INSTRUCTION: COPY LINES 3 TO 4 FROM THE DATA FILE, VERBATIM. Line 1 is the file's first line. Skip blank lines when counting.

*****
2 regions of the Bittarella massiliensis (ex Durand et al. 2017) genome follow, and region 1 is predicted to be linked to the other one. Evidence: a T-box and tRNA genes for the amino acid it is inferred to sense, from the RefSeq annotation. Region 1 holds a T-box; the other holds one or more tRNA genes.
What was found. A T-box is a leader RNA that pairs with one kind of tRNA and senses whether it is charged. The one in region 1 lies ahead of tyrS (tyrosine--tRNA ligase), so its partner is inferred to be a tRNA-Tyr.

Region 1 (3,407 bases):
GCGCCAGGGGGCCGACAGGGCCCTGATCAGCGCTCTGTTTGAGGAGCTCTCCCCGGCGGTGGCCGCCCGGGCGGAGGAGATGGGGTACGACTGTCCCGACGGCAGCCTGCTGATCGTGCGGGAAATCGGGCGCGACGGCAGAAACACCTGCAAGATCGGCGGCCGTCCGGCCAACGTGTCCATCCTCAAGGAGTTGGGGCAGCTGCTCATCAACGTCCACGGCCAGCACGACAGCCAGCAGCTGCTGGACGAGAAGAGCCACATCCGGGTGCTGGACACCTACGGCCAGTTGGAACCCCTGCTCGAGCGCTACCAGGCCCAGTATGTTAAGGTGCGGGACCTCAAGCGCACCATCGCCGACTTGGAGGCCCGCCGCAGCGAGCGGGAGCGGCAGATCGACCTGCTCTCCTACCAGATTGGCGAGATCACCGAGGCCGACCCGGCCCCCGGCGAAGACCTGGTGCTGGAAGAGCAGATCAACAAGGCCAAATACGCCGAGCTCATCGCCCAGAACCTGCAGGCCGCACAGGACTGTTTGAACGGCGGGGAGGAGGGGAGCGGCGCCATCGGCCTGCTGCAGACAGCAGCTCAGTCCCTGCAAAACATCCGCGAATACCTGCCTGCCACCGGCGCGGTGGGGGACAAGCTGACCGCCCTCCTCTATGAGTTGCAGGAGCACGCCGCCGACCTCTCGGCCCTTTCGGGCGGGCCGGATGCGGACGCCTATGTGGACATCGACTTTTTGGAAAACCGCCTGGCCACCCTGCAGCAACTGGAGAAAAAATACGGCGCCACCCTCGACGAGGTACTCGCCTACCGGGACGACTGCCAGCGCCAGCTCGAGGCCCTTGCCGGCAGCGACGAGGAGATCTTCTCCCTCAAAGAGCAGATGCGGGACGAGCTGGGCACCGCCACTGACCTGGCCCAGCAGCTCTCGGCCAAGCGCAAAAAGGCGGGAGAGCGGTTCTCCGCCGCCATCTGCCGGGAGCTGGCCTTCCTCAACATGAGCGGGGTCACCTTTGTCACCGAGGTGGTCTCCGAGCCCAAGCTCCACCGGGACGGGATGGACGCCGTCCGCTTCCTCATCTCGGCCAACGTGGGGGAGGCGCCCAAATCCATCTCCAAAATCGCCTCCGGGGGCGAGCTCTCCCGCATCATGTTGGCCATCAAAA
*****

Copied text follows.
Region 1 (3,407 bases):
GCGCCAGGGGGCCGACAGGGCCCTGATCAGCGCTCTGTTTGAGGAGCTCTCCCCGGCGGTGGCCGCCCGGGCGGAGGAGATGGGGTACGACTGTCCCGACGGCAGCCTGCTGATCGTGCGGGAAATCGGGCGCGACGGCAGAAACACCTGCAAGATCGGCGGCCGTCCGGCCAACGTGTCCATCCTCAAGGAGTTGGGGCAGCTGCTCATCAACGTCCACGGCCAGCACGACAGCCAGCAGCTGCTGGACGAGAAGAGCCACATCCGGGTGCTGGACACCTACGGCCAGTTGGAACCCCTGCTCGAGCGCTACCAGGCCCAGTATGTTAAGGTGCGGGACCTCAAGCGCACCATCGCCGACTTGGAGGCCCGCCGCAGCGAGCGGGAGCGGCAGATCGACCTGCTCTCCTACCAGATTGGCGAGATCACCGAGGCCGACCCGGCCCCCGGCGAAGACCTGGTGCTGGAAGAGCAGATCAACAAGGCCAAATACGCCGAGCTCATCGCCCAGAACCTGCAGGCCGCACAGGACTGTTTGAACGGCGGGGAGGAGGGGAGCGGCGCCATCGGCCTGCTGCAGACAGCAGCTCAGTCCCTGCAAAACATCCGCGAATACCTGCCTGCCACCGGCGCGGTGGGGGACAAGCTGACCGCCCTCCTCTATGAGTTGCAGGAGCACGCCGCCGACCTCTCGGCCCTTTCGGGCGGGCCGGATGCGGACGCCTATGTGGACATCGACTTTTTGGAAAACCGCCTGGCCACCCTGCAGCAACTGGAGAAAAAATACGGCGCCACCCTCGACGAGGTACTCGCCTACCGGGACGACTGCCAGCGCCAGCTCGAGGCCCTTGCCGGCAGCGACGAGGAGATCTTCTCCCTCAAAGAGCAGATGCGGGACGAGCTGGGCACCGCCACTGACCTGGCCCAGCAGCTCTCGGCCAAGCGCAAAAAGGCGGGAGAGCGGTTCTCCGCCGCCATCTGCCGGGAGCTGGCCTTCCTCAACATGAGCGGGGTCACCTTTGTCACCGAGGTGGTCTCCGAGCCCAAGCTCCACCGGGACGGGATGGACGCCGTCCGCTTCCTCATCTCGGCCAACGTGGGGGAGGCGCCCAAATCCATCTCCAAAATCGCCTCCGGGGGCGAGCTCTCCCGCATCATGTTGGCCATCAAAA